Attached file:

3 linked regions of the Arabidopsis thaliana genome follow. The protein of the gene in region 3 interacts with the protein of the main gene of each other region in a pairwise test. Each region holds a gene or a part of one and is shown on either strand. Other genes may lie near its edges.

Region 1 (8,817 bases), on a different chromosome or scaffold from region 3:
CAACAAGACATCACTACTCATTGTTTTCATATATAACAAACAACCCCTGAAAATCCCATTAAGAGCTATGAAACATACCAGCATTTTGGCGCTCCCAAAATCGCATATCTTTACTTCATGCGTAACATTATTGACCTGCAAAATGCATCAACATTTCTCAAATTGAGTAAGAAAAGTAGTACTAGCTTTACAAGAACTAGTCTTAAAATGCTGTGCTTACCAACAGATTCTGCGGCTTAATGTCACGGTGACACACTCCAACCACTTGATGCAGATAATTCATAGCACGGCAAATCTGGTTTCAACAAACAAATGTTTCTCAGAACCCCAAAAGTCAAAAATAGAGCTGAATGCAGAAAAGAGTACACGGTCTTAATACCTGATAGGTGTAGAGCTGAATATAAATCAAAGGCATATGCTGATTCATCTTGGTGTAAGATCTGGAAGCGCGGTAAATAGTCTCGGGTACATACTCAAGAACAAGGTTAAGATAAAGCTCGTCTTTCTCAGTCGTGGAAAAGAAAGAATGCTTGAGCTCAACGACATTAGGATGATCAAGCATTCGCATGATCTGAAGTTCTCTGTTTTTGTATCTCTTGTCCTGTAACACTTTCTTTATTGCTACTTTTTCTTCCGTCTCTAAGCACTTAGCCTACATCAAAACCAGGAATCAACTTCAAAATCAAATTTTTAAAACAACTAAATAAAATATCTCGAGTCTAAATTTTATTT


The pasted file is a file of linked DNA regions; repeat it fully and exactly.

3 linked regions of the Arabidopsis thaliana genome follow. The protein of the gene in region 3 interacts with the protein of the main gene of each other region in a pairwise test. Each region holds a gene or a part of one and is shown on either strand. Other genes may lie near its edges.

Region 1 (8,817 bases), on a different chromosome or scaffold from region 3:
CAACAAGACATCACTACTCATTGTTTTCATATATAACAAACAACCCCTGAAAATCCCATTAAGAGCTATGAAACATACCAGCATTTTGGCGCTCCCAAAATCGCATATCTTTACTTCATGCGTAACATTATTGACCTGCAAAATGCATCAACATTTCTCAAATTGAGTAAGAAAAGTAGTACTAGCTTTACAAGAACTAGTCTTAAAATGCTGTGCTTACCAACAGATTCTGCGGCTTAATGTCACGGTGACACACTCCAACCACTTGATGCAGATAATTCATAGCACGGCAAATCTGGTTTCAACAAACAAATGTTTCTCAGAACCCCAAAAGTCAAAAATAGAGCTGAATGCAGAAAAGAGTACACGGTCTTAATACCTGATAGGTGTAGAGCTGAATATAAATCAAAGGCATATGCTGATTCATCTTGGTGTAAGATCTGGAAGCGCGGTAAATAGTCTCGGGTACATACTCAAGAACAAGGTTAAGATAAAGCTCGTCTTTCTCAGTCGTGGAAAAGAAAGAATGCTTGAGCTCAACGACATTAGGATGATCAAGCATTCGCATGATCTGAAGTTCTCTGTTTTTGTATCTCTTGTCCTGTAACACTTTCTTTATTGCTACTTTTTCTTCCGTCTCTAAGCACTTAGCCTACATCAAAACCAGGAATCAACTTCAAAATCAAATTTTTAAAACAACTAAATAAAATATCTCGAGTCTAAATTTTATTT